3. Apply to a CRNA Graduate Program

Applying to a CRNA program is a big decision. Nurse anesthesia programs could take 24-51 months to complete and cost hundreds of thousands of dollars. CRNA schools are very competitive in their selection process, and each program may have its own application requirements, including:

  • A GPA of 3.0 or higher
  • A GRE score of at least 300 
  • Written/video essays102 nurse accredited
  • A timed writing test
  • Letters of recommendation
  • In-person or virtual interviews

These requirements may seem daunting but they are necessary to select candidates who are prepared for the rigorous years of coursework ahead of them.

But before you worry too much about your eligibility, you need to research the schools that best fit your lifestyle. Here are a few questions to consider when comparing CRNA schools:

  • Is the program accredited? There are 130 accredited nurse anesthesia programs in the United States and Puerto Rico. As of January 1, 2022, all accredited nurse anesthesia programs must award doctoral degrees. Before January 1, 2022, aspiring CRNAs could apply to master’s degree programs (MSN) or doctoral programs (DNP). 
  • How much does the CRNA program cost? Nurse anesthesia school tuition fees vary widely. For example, UPenn’s three-year nurse anesthesia program costs $243,945. On the other hand, the University of Iowa’s in-state tuition for its DNP-CRNA degree is $85,553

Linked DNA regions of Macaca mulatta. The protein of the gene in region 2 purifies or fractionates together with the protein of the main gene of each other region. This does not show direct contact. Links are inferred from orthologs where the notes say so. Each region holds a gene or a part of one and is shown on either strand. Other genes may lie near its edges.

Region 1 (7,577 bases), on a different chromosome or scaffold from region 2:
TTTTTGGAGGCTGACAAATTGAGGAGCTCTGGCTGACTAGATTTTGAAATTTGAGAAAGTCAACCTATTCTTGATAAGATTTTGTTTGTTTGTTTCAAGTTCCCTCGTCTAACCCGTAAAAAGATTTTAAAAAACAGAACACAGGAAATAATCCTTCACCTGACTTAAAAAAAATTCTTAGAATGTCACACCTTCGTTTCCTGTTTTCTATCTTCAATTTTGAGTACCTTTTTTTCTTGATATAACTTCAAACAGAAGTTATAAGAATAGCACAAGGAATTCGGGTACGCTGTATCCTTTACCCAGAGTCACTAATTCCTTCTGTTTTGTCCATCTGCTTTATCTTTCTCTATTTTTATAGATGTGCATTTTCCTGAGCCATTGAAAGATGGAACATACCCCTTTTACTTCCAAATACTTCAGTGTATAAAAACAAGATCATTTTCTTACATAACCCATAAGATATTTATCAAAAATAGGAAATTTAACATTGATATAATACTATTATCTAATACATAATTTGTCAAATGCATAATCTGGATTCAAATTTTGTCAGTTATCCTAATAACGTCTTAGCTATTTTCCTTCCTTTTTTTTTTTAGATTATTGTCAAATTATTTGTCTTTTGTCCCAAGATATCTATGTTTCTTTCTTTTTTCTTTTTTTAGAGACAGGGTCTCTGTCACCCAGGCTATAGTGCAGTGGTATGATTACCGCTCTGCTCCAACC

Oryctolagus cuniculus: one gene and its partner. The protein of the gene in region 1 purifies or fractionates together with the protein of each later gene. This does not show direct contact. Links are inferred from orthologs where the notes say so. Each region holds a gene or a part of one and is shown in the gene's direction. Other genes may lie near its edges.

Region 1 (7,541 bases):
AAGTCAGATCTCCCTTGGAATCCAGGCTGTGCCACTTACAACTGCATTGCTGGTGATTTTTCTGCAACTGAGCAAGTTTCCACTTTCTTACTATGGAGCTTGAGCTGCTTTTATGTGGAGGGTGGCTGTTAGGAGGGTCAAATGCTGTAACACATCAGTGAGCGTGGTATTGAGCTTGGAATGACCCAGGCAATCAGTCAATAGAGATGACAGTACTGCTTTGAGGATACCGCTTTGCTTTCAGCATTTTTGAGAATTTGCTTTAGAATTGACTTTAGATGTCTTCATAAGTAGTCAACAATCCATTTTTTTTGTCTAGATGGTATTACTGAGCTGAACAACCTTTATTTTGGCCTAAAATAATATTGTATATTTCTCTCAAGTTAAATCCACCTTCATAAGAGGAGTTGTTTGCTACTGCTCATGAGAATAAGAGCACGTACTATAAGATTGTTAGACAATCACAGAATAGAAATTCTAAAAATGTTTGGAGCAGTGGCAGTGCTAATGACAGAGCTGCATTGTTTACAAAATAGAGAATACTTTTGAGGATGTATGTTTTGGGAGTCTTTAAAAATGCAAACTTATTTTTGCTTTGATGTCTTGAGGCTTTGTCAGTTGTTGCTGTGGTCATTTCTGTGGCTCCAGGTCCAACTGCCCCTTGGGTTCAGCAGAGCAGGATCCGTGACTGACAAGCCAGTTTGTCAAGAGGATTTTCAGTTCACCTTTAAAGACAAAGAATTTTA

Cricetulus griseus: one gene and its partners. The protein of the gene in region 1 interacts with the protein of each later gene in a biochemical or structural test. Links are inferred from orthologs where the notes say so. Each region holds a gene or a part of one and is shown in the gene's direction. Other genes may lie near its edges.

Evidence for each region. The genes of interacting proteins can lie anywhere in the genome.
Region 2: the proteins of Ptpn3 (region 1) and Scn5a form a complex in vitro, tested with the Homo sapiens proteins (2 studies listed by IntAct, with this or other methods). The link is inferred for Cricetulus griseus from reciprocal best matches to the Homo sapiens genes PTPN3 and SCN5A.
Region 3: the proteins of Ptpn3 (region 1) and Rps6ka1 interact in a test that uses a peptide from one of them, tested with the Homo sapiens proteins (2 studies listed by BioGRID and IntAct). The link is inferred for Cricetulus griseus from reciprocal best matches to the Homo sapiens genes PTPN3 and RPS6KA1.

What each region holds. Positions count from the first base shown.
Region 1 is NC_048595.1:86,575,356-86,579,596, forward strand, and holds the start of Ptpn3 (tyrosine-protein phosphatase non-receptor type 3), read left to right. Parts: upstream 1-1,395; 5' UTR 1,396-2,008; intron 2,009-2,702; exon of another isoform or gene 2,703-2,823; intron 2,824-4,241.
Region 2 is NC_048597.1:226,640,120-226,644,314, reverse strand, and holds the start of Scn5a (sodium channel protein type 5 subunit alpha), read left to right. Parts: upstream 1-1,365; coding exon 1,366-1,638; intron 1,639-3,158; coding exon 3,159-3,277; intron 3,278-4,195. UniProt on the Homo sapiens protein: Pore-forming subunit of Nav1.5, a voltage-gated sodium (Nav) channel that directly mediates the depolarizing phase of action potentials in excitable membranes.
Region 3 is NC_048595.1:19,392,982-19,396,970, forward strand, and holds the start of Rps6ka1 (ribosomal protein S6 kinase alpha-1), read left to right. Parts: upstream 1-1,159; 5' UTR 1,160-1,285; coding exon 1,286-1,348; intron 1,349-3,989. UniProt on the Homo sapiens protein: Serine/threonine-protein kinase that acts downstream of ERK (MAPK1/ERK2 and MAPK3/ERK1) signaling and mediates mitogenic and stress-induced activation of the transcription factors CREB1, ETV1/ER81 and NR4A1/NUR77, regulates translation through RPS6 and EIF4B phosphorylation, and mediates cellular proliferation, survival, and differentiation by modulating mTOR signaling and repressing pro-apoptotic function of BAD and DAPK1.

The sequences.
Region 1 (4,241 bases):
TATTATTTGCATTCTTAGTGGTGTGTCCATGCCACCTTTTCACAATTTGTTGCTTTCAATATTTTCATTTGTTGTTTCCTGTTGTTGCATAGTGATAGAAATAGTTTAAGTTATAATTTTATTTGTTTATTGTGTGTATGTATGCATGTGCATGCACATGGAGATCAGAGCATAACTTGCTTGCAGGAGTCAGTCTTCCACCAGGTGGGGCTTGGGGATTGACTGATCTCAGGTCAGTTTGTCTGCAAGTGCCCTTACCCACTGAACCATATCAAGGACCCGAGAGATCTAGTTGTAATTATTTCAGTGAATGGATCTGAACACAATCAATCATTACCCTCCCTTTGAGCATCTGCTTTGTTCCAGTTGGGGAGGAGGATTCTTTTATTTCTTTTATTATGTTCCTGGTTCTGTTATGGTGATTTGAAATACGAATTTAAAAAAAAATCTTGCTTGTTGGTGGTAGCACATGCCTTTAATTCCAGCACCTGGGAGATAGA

• Full-time or part-time? Some institutions offer part-time programs, while others only offer full-time programs. 
  • Is the program front-loaded or integrated? Students in front-loaded CRNA programs spend the beginning of their program in the classroom before entering a clinical setting. Conversely, integrated programs offer classroom and clinical time concurrently throughout the program.
  • Where is the program located? The program you choose could affect where you end up working as a CRNA.

4. Take the National Certification Exam (NCE) for Nurse Anesthetists

Once you’ve completed CRNA school, you need to take the National Certification Exam (NCE). The NCE is administered by the National Board of Certification and Recertification for Nurse Anesthetists (NBCRNA). This examination is required by all states to designate a graduate as a nurse anesthetist.

Nurse anesthetists can then apply with their local board of nursing and maintain their licensure to practice as a CRNA.

5. Start Working as a CRNA

Nurse anesthetists work in many different settings, including hospitals, doctor’s offices, and ambulatory surgery centers. CRNAs may even choose to administer anesthesia in environments such as dental clinics, plastic surgery offices, and ketamine clinics.

Most CRNAs work full-time. Schedules depend on the setting; CRNAs in doctor’s offices may work regular business hours, while CRNAs in the hospital work any number of shifts, including nights, weekends, and holidays.

What is the Expected Salary of a CRNA?

CRNAs are the highest-paid nursing specialty. According to the U.S. Bureau of Labor Statistics, the average annual salary for CRNAs in 2022 is $203,090. Becker’s Hospital Review provides a list of the hourly and annual wages of CRNAs in all 50 states for 2023.

6. Consider Specialization (Optional)